In today’s mid-week musing I’m sharing a few of my favorite blog posts I’ve read and enjoyed this past week. You’ll notice today’s post is coming to you on Thursday rather than Wednesday. One word—School. (Where’s the palm-faced emoji when you need it?)
There are some great reads here today—enjoy!
Fear or Faith…
Cam talks about one of my favorite subjects, faith over fear, in this post. It’s a fast, encouraging read, especially for anyone struggling with fear today. “If you’re someone who is tempted to fear and worry over the hypothetical “what if” situations that may never happen, he’s calling you to let go of those and trust him…”
How to talk to someone with cancer
This guest post by Tim Schwartz for Take Them a Meal was an insightful little piece for how to talk to someone with cancer. There are some great points including this one, “Don’t be more upset about my cancer than I am. I don’t want to be in a position where I am reassuring you about my cancer.”
This is a beautiful piece of writing with all kinds of alliteration and assonance that makes it an absolute pleasure to read.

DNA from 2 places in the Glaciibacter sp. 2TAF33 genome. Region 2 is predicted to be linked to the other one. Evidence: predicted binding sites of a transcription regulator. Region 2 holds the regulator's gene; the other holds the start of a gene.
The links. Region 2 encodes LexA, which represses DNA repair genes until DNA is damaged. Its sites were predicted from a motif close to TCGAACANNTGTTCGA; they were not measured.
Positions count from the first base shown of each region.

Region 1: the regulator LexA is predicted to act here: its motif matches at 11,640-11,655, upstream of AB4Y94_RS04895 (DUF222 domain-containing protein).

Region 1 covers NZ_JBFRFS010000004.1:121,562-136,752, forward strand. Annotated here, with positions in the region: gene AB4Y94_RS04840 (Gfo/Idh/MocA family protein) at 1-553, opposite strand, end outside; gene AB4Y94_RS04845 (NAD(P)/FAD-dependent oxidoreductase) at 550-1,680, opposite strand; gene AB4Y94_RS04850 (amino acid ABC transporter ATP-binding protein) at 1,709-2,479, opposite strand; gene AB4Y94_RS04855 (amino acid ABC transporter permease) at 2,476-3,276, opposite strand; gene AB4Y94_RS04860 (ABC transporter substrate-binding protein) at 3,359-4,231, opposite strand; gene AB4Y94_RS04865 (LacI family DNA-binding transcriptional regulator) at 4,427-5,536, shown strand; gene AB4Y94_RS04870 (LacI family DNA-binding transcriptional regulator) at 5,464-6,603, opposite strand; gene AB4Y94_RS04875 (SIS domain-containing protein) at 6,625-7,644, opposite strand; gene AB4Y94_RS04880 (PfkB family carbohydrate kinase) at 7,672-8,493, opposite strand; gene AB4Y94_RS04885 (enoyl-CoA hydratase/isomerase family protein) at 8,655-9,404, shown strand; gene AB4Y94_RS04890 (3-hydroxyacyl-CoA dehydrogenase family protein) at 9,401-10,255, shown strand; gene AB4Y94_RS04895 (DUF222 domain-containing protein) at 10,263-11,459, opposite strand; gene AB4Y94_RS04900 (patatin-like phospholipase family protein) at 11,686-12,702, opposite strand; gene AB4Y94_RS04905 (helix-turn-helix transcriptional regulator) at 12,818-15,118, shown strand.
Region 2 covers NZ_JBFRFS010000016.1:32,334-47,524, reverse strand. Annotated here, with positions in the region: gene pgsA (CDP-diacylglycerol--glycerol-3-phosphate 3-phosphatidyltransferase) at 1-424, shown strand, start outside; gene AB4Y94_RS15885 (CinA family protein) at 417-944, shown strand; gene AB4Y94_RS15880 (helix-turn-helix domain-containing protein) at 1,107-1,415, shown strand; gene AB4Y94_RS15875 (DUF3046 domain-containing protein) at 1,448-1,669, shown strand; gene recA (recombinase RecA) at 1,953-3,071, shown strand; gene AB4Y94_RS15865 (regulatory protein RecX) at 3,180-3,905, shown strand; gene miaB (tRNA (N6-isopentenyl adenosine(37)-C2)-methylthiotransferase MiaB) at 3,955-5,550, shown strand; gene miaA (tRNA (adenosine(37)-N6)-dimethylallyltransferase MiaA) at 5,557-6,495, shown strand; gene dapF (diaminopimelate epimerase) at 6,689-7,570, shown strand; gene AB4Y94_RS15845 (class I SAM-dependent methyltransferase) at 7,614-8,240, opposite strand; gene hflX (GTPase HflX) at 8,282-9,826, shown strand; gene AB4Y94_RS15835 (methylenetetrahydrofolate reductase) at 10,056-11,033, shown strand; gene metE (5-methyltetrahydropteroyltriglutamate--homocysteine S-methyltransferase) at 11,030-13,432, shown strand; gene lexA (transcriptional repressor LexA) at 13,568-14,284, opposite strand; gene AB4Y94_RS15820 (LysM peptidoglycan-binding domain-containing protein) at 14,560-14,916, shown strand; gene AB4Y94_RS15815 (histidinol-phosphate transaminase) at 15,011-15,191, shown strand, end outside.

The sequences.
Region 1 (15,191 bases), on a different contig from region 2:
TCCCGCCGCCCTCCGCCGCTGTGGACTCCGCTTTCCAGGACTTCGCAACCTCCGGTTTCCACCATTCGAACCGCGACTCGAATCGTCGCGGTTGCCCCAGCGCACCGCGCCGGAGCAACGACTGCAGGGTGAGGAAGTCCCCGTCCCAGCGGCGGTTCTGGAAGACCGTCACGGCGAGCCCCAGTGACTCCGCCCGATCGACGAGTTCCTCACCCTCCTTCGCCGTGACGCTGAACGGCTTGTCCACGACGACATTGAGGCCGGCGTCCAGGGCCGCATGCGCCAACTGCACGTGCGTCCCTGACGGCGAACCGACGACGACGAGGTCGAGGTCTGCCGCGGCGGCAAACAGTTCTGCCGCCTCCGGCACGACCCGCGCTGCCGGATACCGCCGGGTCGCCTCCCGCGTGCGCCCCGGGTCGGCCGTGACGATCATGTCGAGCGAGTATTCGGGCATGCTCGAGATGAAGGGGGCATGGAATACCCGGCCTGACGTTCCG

“Because to me, it seems almost profligate, this profusion. A bit much for my plain patch of suburbia. My home is no landscaped palace, after all. But beauty blooming in a corner always has a tale to tell, and if the heavens declare God’s glory, then these hydrangeas do too, their heaping heads mounded and moist with the morning, iridescent with the dew.”
How to raise teens that don’t rebel
I originally read this post by Brittany Lindenbach because of skepticism at the title, not because I’m in the camp that believes that all teens rebel—I believe quite the opposite—but because I was expecting some list of rules that would guarantee the desired outcome. However, what I found was a refreshing look at how parenting is meant to be and a child that benefited from it. There is no set equation for raising kids to not rebel but some things Brittany’s parents did can help with any parent’s struggle in this area. Click on over to read Brittany’s points: “I enjoyed my teenage years. But I knew that I was made for more than being seventeen. So why would I want to make bad decisions that would impact the future I was so looking forward to?”
Until next week!